USA: 21+ | Commercial Content | T&Cs apply | Play Responsibly
You remember Gareth Bale’s display for Tottenham Hotspur against Inter Milan at the San Siro in the UEFA Champions League in October 2010, right? He scored a hat-trick, as Harry Redknapp’s side lost 4-3.
But you do not remember Samuel Eto’o’s performance that night, do you? The Welshman’s treble came after the home side had gone 4-0 ahead, owing to the brilliance of the Cameroonian.
He was enjoying his first season in Italy after signing from Barcelona; he set up Javier Zanetti for the game’s opening goal inside two minutes. Eto’o then converted a penalty to double Jose Mourinho’s side’s advantage, after goalkeeper Heurelho Gomes had been sent off for upending Jonathan Biabiany.
Inside a quarter of an hour, Inter led 3-0. Their third was scored by Dejan Stankovic, who had been set up by Eto’o deft flick-on. Before half-time, he scored his second goal of the game, by nudging Philippe Coutinho’s pass under the substitute goalkeeper, Carlo Cudicini.
Eto’o had a reputation for being a man for the big occasion. It is confusing, then, as to why he is rarely heralded as one of the greatest forwards of recent memory. Perhaps, it is because of his unfashionable introduction to first-team football. He signed on youth terms for Real Madrid in 1996 from Kadji Sports Academy, who are based in his city of birth and Cameroon’s capital, Douala.
At the time he was only allowed to train with Real Madrid B because he was under 18. They were relegated to Spain’s third tier, the Segunda Division B, where non-European players are not allowed.
The Cameroonian joined Leganes for the 1997-98 season and made 30 appearances. He only scored four goals, though, and did not earn a permanent move to Butarque. Instead, he moved to Espanyol during the following campaign, but failed to make a first-team appearance.
In 1999, he moved to Mallorca on loan; scoring six goals in 13 appearances during 1999-2000. He signed permanently at the Estadi de Son Moix, for a club-record fee of £4.4 million, ahead of 2000-01.
Nobody could have predicted Los Bermellones’ success. They finished third in the 2000-01 edition of La Liga, only nine points behind the champions and Eto’o’s former club, Real Madrid. Playing in the Champions League for the first time in the club’s history hampered their league form, but they won the 2002-03 Copa del Rey, beating Recreativo de Huelva 3-0 in the final; Eto’o scored a late brace to seal the game.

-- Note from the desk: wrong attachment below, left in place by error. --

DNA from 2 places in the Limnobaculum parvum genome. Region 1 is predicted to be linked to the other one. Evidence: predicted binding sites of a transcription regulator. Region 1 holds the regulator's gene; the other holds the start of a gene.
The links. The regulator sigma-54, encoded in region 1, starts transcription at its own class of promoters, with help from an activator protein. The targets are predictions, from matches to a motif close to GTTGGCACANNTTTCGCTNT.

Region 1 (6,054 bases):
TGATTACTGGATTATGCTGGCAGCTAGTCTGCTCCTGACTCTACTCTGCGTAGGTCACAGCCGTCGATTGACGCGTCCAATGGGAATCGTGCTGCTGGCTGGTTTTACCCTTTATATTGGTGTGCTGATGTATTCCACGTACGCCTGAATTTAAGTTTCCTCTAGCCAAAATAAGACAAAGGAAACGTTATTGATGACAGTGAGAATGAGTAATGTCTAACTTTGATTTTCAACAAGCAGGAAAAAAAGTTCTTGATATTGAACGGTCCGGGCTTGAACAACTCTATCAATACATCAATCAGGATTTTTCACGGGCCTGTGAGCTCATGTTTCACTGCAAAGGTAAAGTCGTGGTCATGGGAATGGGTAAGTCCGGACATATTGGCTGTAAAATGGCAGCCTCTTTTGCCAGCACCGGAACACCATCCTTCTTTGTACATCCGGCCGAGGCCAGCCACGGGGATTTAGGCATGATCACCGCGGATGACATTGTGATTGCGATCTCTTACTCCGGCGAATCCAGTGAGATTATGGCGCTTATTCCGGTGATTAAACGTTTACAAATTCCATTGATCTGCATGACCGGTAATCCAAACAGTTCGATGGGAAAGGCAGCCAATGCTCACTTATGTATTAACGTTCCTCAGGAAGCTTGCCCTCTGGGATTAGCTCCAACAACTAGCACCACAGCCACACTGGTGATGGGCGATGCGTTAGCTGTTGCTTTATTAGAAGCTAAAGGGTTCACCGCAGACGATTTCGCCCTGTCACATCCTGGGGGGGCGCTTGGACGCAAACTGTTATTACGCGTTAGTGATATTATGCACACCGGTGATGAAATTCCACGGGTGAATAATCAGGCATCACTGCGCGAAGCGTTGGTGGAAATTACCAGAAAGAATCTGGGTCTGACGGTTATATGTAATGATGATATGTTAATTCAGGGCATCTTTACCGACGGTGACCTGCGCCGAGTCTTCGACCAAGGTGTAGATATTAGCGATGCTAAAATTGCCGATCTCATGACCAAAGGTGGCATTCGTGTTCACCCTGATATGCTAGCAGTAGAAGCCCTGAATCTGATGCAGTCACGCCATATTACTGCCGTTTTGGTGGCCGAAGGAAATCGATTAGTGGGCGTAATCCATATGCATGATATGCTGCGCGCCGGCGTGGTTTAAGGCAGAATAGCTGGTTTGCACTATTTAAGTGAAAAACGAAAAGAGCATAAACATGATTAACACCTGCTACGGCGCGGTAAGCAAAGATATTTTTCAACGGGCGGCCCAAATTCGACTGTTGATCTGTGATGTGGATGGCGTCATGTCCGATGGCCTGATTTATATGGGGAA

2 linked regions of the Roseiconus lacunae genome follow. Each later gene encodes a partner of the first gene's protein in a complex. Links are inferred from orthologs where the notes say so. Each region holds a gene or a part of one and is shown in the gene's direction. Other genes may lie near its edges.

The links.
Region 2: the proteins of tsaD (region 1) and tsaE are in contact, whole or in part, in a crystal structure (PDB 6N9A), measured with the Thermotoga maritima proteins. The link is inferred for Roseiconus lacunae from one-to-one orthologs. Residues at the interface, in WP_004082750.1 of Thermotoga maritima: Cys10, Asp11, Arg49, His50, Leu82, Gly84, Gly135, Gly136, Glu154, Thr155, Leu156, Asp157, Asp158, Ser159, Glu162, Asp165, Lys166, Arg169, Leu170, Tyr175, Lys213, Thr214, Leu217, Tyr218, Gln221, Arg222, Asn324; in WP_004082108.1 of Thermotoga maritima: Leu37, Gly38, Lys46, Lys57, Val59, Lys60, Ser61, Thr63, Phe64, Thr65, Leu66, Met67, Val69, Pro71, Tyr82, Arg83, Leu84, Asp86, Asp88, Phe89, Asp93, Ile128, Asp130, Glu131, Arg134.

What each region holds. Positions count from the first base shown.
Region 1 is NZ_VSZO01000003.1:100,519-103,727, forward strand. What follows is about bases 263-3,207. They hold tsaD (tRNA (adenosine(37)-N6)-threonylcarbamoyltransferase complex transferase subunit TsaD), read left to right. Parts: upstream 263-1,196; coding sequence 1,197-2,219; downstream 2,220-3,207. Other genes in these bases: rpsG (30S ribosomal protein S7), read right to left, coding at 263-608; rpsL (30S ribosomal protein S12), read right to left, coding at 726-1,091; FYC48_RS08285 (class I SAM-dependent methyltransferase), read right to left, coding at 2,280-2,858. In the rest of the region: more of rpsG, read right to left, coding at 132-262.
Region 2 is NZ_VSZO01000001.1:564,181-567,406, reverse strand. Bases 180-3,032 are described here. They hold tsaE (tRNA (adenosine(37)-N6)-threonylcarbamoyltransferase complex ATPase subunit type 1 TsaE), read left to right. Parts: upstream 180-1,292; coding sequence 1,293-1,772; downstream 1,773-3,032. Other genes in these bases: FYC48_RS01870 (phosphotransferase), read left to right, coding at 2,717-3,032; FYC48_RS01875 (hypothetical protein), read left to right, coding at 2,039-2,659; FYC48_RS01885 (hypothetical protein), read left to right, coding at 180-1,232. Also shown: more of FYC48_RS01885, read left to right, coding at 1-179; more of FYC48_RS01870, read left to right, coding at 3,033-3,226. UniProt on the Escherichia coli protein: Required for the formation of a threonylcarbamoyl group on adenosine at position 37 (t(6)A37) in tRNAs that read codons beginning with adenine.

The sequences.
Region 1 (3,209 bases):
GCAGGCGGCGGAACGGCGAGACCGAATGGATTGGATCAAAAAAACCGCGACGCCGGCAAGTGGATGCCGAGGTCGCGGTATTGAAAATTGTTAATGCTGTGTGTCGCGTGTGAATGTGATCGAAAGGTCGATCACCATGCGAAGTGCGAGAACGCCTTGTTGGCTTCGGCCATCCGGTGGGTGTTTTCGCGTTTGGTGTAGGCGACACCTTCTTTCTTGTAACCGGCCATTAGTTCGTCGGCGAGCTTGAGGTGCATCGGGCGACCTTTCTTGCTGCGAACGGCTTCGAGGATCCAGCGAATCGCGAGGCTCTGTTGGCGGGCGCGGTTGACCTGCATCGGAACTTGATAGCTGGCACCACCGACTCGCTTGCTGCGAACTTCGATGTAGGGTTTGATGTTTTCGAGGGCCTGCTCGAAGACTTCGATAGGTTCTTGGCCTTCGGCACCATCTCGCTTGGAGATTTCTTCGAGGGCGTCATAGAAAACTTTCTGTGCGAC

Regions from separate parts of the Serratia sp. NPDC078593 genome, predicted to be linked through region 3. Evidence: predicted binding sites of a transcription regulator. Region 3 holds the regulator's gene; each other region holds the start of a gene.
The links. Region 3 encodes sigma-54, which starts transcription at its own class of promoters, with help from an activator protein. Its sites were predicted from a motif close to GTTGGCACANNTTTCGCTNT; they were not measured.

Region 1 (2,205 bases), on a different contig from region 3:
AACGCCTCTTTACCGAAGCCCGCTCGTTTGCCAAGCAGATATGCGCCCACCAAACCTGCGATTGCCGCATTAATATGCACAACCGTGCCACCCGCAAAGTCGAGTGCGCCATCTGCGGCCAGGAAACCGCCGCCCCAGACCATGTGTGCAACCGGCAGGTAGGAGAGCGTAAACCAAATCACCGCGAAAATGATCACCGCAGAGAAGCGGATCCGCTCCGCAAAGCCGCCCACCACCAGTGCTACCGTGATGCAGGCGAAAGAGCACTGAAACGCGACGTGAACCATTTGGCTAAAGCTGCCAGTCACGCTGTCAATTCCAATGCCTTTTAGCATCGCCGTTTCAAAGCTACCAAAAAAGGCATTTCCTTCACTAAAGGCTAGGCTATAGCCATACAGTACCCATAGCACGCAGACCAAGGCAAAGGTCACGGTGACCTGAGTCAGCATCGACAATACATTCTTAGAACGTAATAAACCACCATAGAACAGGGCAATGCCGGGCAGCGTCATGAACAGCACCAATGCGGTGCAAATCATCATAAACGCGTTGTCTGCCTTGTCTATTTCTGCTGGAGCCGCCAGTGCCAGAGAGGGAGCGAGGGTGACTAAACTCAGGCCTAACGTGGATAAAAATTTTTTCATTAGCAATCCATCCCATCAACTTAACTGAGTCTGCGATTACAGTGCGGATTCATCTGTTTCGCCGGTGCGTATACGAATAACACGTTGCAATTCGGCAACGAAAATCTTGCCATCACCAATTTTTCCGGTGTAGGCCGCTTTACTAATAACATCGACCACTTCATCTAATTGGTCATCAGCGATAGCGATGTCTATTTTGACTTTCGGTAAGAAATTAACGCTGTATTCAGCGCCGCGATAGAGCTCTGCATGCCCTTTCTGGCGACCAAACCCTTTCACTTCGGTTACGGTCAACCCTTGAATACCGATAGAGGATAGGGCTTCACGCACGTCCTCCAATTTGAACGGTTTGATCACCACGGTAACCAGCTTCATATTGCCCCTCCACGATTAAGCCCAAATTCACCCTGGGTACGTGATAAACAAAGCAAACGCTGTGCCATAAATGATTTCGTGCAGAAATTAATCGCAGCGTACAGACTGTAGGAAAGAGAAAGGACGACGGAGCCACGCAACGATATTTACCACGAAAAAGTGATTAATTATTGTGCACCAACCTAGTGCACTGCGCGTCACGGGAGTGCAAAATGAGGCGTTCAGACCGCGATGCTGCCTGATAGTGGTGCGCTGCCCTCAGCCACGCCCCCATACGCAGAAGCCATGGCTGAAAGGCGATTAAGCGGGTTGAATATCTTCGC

70 goals later, he moved to Barcelona in 2004, scoring 130 goals at the Camp Nou, and won three La Liga titles, two Champions Leagues, a solitary Copa del Rey and two Super Cups. He was also named in the FIFPRO World XI and the UEFA Team of the Year twice each.
He finished his spell in Catalonia with the first of his side’s two goals in the 2008-09 Champions League final, in which they beat Manchester United 2-0. Club president Joan Laporta announced in the summer of 2009 that an agreement had been met between Barcelona and Inter for a deal which would see Zlatan Ibrahimovic move to Spain in exchange for Eto’o and €46 million.
His first goal for the club – a thundering volley against Lazio in the 2009 Italian Super Cup final against Lazio – set the tone for a wonderful spell under Mourinho in Italy. He ended his first season at the San Siro with his second Champions League winner’s medal in as many years, and successes in Serie A and the Coppa Italia.
Eto’o stayed in Italy until 2011, having also won the FIFA Club World Cup in 2010, before joining Russian side Anzhi Makhachkala, who had already signed Roberto Carlos. There, he scored 25 goals across two seasons, but he was forced to leave in 2013 after billionaire owner Suleyman Kerimov dramatically cut the club’s budget after selling most of the high-profile names he had purchased.
He moved to Chelsea, who were managed by Mourinho in his second spell at the club, along with Willian. He enjoyed a solitary season at Stamford Bridge, which was headlined by a hat-trick against Manchester United. The following season, he was deemed surplus to requirements due to the arrivals of Diego Costa and Didier Drogba, Everton pounced and snapped him up on a free.
Eto’o briefly returned to Italy with Sampdoria in 2015, before joining Turkey’s Antalyaspor. There, he rediscovered his goal-scoring form, scoring 44 goals in 77 matches across three seasons. After a short spell as player-manager, he joined fellow Super Lig side Konyaspor.
The Cameroon talisman played out his final days with Qatar SC in the Qatar Stars League, ending his career with a handful of goals and one last hefty payday.
Considering his tangible success in six countries, as well as two African Cup of Nations successes and an Olympic Gold Medal with Cameroon, it is amazing that Eto’o is often not considered as one of the best forwards of his generation.
He moved clubs regularly, which, perhaps, does not help his cause, but he was, undoubtedly, at home in the penalty area.